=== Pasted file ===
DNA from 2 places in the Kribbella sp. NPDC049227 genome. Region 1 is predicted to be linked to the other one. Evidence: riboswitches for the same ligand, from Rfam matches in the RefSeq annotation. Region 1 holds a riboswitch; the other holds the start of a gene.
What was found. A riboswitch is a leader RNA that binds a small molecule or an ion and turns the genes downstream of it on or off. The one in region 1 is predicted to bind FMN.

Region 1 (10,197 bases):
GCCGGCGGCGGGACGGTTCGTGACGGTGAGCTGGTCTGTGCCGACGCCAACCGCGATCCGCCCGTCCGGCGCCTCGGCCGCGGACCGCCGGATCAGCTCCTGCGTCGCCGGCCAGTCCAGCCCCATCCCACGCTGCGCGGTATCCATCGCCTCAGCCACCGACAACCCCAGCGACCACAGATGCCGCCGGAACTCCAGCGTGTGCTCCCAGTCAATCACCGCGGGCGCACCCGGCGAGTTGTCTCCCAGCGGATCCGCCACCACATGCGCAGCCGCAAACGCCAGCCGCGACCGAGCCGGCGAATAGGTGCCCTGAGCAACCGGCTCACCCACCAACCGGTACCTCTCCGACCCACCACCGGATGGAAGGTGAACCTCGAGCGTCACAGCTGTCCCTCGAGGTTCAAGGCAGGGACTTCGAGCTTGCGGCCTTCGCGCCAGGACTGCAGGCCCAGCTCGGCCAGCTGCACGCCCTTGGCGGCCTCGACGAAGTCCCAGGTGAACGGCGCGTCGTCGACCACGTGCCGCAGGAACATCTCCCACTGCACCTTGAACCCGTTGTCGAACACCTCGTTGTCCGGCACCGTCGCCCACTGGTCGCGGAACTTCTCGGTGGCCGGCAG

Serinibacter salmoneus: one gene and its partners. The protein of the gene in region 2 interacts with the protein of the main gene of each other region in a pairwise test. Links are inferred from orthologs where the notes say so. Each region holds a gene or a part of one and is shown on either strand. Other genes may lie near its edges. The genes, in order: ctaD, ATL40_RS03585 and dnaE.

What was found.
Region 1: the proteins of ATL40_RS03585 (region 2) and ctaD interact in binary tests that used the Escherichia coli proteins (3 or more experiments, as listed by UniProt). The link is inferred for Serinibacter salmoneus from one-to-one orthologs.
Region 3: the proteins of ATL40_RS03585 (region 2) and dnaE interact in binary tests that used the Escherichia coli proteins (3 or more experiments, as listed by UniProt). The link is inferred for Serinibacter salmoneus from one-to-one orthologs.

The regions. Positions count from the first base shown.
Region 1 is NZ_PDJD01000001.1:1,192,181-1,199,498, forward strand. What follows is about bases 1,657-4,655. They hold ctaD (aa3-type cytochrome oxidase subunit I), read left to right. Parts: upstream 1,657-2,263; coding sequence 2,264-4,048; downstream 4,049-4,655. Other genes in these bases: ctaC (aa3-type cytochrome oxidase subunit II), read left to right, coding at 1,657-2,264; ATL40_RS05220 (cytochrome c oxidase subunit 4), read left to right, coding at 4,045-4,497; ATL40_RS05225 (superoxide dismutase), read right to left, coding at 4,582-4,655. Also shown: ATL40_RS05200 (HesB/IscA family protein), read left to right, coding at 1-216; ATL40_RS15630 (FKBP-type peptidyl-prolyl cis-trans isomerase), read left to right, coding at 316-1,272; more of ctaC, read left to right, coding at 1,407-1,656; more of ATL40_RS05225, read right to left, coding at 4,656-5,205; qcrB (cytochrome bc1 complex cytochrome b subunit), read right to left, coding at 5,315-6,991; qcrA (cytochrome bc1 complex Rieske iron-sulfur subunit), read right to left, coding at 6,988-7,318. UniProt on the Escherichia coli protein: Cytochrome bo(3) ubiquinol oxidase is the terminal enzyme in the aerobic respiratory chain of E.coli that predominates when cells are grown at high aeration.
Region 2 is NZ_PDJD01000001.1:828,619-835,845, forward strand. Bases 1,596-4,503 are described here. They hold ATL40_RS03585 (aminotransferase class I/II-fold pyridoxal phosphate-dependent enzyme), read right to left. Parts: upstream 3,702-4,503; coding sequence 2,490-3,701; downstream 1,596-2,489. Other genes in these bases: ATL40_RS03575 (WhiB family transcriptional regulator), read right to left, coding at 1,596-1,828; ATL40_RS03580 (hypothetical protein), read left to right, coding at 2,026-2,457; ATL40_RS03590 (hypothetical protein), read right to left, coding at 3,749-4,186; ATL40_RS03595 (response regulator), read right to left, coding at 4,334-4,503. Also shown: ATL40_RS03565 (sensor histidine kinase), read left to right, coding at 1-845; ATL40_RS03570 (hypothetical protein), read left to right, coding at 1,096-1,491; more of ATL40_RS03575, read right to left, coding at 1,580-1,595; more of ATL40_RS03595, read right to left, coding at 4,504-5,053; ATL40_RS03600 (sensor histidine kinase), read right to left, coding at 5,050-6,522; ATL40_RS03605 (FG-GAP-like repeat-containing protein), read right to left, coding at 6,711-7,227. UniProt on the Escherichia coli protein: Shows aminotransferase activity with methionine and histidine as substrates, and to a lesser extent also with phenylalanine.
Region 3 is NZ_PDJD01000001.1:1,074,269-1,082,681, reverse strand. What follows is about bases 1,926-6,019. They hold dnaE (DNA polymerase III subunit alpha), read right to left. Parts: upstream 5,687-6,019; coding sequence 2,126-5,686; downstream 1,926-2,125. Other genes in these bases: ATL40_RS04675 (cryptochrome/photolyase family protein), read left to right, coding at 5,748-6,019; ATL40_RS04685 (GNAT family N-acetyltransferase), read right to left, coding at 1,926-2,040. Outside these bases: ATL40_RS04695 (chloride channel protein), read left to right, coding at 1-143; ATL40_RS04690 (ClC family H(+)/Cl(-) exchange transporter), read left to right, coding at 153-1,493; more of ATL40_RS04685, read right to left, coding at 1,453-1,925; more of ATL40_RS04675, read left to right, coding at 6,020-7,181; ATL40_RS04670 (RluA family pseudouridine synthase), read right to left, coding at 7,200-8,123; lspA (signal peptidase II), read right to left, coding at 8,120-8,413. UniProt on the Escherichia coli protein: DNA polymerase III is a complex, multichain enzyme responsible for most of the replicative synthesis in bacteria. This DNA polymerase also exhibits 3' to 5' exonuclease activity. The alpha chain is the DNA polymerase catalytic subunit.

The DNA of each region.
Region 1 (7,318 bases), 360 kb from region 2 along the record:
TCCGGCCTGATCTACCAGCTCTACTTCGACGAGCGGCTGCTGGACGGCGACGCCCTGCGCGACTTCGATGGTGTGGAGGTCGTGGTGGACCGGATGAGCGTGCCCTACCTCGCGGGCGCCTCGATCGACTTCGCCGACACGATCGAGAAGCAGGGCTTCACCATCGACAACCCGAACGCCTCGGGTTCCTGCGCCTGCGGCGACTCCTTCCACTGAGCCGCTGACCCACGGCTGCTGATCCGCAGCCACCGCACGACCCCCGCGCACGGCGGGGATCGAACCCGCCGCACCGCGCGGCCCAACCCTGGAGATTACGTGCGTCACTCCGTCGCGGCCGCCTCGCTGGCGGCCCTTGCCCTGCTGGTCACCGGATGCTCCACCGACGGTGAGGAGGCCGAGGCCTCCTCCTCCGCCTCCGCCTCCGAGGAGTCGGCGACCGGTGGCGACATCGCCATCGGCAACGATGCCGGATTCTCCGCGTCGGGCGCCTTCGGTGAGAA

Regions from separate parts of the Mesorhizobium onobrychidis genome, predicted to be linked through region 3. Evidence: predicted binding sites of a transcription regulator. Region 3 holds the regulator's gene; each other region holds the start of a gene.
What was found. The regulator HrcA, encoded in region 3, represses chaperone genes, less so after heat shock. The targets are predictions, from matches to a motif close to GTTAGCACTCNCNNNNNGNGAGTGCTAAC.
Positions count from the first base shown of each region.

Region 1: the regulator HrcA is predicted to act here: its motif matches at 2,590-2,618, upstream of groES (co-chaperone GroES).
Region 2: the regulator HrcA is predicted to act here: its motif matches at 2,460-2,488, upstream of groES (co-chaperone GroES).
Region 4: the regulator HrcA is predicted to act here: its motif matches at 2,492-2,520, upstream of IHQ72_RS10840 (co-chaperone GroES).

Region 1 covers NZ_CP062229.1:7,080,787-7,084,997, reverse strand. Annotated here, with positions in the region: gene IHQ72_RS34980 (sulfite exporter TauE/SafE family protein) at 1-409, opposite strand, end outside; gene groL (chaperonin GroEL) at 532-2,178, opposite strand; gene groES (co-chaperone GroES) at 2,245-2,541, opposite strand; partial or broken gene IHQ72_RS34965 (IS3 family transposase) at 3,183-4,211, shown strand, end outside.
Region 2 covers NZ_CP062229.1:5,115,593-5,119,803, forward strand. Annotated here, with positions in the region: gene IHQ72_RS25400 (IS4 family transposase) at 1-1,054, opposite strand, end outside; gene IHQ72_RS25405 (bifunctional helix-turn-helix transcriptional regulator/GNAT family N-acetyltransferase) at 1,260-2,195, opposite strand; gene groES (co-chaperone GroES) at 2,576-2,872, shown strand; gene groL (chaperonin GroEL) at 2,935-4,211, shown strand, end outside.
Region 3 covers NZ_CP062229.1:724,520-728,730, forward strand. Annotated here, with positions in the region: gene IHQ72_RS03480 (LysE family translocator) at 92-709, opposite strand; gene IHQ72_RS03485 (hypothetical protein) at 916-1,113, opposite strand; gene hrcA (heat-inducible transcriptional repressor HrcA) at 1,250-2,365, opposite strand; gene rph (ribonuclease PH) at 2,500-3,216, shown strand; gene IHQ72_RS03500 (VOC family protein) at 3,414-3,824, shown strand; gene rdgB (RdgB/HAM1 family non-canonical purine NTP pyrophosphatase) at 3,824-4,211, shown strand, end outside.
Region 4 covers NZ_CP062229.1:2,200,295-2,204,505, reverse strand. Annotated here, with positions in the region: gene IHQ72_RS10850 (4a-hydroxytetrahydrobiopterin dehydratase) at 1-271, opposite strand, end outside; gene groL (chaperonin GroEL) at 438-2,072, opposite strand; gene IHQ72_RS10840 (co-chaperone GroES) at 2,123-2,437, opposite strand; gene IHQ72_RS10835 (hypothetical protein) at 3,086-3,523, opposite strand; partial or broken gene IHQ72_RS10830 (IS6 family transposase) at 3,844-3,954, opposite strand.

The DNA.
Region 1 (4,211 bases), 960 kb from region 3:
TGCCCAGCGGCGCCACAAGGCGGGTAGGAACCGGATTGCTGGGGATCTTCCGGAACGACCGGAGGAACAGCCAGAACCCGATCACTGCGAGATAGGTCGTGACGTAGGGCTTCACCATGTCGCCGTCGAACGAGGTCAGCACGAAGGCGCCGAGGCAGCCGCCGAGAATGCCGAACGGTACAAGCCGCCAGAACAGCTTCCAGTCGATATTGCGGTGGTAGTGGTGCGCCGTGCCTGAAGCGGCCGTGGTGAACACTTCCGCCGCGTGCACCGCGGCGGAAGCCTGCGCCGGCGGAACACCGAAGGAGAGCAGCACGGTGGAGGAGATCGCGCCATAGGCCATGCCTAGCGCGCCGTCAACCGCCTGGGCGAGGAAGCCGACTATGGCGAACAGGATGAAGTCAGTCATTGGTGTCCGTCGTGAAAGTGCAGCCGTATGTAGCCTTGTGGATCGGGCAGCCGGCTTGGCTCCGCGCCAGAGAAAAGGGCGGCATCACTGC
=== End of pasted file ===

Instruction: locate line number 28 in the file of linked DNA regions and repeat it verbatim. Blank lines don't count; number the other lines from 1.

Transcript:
TGCCCAGCGGCGCCACAAGGCGGGTAGGAACCGGATTGCTGGGGATCTTCCGGAACGACCGGAGGAACAGCCAGAACCCGATCACTGCGAGATAGGTCGTGACGTAGGGCTTCACCATGTCGCCGTCGAACGAGGTCAGCACGAAGGCGCCGAGGCAGCCGCCGAGAATGCCGAACGGTACAAGCCGCCAGAACAGCTTCCAGTCGATATTGCGGTGGTAGTGGTGCGCCGTGCCTGAAGCGGCCGTGGTGAACACTTCCGCCGCGTGCACCGCGGCGGAAGCCTGCGCCGGCGGAACACCGAAGGAGAGCAGCACGGTGGAGGAGATCGCGCCATAGGCCATGCCTAGCGCGCCGTCAACCGCCTGGGCGAGGAAGCCGACTATGGCGAACAGGATGAAGTCAGTCATTGGTGTCCGTCGTGAAAGTGCAGCCGTATGTAGCCTTGTGGATCGGGCAGCCGGCTTGGCTCCGCGCCAGAGAAAAGGGCGGCATCACTGC